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When is a bank guarantee effective?

November 2020

While the pandemic has wreaked havoc with the Australian economy over the last six months, in the past few weeks we have seen a resurrection of leasing transactions, be it retail, commercial, or industrial.

Whether you're a retail shop landlord trying to recover rent owing under a lease, a small retail business forced to close due to the pandemic, or a commercial office tower landlord looking at the sudden influx of demand for commercial office space in the CBD, you will find this article useful when your attention turns to the one piece of paper provided by a tenant: the bank guarantee.

Tenants providing a bank guarantee to secure their obligations under a lease is a well-established practice and preferred by landlords over receiving cash bonds for a variety of reasons. However, for a bank guarantee to be effective in securing a tenant's obligations, it must satisfy several criteria.

Here, senior associate Helen Wu shares a few tips to help minimise the risk the bank guarantee may be ineffective, which the landlord may only discover years later.

Favouree

The most obvious detail to make sure is correct, but sometimes overlooked, is the name of the favouree (ie the entity in whose favour the bank guarantee is made). It is important to ensure the spelling and ACN (if the favouree landlord is a company) are correct. When it comes to claiming on a bank guarantee, some banks require the letter of demand is on the favouree company's letterhead so it is important the details are consistent.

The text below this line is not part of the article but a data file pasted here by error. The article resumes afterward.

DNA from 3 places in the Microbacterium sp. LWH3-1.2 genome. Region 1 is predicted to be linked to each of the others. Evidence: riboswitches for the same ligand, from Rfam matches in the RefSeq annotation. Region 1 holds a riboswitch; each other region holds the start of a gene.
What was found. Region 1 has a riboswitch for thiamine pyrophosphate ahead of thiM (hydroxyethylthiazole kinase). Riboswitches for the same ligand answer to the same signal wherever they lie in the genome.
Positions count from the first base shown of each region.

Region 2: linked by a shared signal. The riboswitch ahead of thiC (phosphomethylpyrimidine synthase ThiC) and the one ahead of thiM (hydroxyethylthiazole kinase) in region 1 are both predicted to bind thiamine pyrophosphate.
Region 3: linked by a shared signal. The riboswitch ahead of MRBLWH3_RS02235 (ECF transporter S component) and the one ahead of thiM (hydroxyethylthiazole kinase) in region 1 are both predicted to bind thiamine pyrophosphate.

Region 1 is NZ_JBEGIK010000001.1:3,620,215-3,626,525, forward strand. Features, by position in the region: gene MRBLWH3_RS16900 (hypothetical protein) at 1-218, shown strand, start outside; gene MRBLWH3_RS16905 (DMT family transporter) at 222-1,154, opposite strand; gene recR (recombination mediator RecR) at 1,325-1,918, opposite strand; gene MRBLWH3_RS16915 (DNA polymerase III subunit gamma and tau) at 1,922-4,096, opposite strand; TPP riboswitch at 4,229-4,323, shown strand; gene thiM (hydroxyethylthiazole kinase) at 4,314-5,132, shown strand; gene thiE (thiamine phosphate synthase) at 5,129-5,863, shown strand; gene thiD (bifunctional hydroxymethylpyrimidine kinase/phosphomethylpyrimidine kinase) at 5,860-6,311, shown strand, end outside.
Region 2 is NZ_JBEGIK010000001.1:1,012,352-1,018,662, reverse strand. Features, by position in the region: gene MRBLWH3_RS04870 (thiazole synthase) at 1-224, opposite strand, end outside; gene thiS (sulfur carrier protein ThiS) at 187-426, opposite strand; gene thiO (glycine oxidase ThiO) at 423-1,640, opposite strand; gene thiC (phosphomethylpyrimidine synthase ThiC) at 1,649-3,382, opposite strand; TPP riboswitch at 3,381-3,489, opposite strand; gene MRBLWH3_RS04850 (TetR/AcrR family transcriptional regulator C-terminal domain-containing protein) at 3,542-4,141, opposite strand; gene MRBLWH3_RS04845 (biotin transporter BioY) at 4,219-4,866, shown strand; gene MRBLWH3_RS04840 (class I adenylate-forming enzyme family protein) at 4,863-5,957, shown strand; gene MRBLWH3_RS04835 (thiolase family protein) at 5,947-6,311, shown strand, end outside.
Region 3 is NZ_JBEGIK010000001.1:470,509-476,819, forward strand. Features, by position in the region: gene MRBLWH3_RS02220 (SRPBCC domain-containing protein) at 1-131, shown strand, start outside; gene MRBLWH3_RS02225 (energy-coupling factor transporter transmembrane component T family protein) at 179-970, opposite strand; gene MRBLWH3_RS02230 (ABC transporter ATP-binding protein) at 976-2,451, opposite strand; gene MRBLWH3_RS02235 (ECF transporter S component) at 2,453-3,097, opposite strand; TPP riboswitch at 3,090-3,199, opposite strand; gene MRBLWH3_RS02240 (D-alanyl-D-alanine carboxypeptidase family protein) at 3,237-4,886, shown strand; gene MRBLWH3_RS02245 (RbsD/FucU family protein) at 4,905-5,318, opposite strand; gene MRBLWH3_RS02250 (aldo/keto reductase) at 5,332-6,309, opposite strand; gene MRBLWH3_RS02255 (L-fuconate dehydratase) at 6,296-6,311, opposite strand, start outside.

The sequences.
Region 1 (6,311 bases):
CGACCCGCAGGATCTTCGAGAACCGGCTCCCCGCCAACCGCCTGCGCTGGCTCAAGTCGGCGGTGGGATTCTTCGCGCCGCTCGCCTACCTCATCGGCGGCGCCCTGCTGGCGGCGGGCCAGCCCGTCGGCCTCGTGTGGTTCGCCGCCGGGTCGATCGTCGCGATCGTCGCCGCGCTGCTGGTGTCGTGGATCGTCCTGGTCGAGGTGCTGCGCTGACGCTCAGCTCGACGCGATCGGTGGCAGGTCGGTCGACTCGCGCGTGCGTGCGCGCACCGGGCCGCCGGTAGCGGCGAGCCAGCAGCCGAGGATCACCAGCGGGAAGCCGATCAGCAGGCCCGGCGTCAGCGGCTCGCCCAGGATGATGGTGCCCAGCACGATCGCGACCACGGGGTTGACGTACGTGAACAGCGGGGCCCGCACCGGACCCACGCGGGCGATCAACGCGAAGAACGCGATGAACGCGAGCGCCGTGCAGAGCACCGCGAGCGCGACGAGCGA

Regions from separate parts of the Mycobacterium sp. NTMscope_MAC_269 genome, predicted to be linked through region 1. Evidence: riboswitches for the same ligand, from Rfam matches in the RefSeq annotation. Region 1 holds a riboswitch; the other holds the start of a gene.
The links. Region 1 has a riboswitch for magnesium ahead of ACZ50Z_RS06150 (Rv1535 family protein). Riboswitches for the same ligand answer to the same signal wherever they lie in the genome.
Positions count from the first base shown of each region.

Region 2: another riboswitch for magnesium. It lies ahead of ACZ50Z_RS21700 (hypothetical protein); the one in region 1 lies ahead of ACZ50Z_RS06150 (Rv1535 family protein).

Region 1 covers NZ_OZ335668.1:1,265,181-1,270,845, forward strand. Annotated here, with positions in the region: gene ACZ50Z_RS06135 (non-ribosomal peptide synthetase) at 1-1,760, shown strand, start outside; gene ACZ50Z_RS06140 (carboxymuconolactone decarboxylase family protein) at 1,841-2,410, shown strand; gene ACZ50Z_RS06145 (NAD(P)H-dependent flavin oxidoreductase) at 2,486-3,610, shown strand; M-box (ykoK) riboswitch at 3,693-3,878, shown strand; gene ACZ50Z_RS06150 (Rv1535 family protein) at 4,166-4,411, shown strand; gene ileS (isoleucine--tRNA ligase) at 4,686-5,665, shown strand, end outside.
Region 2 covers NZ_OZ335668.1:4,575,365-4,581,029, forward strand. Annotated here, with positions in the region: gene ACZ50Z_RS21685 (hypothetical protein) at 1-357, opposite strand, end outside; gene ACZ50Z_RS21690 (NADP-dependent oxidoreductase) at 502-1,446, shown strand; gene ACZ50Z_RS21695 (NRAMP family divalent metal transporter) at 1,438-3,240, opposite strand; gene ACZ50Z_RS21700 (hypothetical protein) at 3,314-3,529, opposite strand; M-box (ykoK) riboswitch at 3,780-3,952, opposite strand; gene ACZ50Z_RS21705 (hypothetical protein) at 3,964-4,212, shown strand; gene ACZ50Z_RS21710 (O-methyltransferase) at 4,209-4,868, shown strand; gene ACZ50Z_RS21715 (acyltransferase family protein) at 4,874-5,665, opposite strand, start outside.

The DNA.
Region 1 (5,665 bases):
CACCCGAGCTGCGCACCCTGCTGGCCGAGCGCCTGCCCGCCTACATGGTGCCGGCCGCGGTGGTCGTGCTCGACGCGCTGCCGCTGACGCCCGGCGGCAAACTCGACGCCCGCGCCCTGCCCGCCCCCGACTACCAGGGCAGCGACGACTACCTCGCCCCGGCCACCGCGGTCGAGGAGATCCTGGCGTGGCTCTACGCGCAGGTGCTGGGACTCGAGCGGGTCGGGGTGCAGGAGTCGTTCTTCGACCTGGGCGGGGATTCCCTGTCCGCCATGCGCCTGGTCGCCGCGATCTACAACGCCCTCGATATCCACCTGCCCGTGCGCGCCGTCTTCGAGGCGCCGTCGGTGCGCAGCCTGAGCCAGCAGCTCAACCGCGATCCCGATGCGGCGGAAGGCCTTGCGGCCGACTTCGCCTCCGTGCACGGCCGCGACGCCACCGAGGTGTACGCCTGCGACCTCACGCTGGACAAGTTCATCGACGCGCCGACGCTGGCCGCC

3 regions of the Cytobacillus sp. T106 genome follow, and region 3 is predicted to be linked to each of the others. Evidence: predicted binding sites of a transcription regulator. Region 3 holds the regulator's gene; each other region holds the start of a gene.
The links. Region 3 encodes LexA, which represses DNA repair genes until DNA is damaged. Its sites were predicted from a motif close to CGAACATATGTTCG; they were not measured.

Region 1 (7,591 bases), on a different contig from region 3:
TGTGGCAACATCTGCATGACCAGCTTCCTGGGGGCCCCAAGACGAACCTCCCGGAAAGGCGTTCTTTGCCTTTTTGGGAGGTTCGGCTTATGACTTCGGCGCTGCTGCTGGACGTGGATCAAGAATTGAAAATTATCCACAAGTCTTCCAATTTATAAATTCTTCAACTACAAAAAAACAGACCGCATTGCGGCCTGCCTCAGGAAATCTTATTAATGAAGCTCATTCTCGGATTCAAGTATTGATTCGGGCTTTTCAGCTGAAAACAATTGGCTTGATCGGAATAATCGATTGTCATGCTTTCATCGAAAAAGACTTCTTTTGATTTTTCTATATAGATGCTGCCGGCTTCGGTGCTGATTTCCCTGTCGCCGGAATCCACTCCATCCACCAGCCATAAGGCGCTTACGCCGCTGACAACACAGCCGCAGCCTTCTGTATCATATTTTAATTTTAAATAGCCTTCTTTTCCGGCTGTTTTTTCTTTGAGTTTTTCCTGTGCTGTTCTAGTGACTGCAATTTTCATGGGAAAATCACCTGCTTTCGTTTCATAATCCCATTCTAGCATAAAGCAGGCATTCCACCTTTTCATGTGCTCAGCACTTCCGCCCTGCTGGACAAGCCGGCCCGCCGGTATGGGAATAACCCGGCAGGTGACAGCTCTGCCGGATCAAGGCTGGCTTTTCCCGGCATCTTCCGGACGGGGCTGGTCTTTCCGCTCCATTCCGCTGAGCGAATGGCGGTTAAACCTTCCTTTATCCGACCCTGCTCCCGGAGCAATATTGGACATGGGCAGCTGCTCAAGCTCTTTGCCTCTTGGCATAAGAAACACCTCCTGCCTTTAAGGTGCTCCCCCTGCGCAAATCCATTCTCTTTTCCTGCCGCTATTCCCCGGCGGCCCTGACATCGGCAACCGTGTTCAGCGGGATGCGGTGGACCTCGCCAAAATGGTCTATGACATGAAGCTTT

Ensuring the favouree's details are correct does not stop at checking the spelling and ACN. It extends to checking the details of any trust are included. If the property is held by a trustee, the name of the trust should also be included. Trustees sometimes change so noting the name of the trust will assist the new trustee in proving it is entitled to claim on the bank guarantee on behalf of the true owner of the property.

Purpose

It is obviously important to confirm the description of the premises which is the subject of the lease being guaranteed. It is also important to make sure the purpose of the bank guarantee is not described as security for a lease of the premises only, or even worse, described as guaranteeing rent for the premises.

Leases often contain more than just leased areas. They may contain licensed areas or other rights to occupy or use. These rights may not be contained in the lease, but instead in a separate document. Tenants' obligations under leases are also not restricted to paying rent.

So, while you will want the purpose of the bank guarantee to be broad enough to allow you to claim on the bank guarantee, not just on the tenant's failure to pay rent, you don't want the purpose to be so broad you cannot pinpoint your right to claim on the bank guarantee. Although, in the latter scenario, your tenant or their bank will unlikely agree to issuing a broad form bank guarantee in the first place.

Payment without reference to the tenant

Another important term to be included in a bank guarantee is permitting, or even better, demanding, the bank pay out the favouree's claim from the bank guarantee without any reference to permission from the tenant or customer noted on the bank guarantee.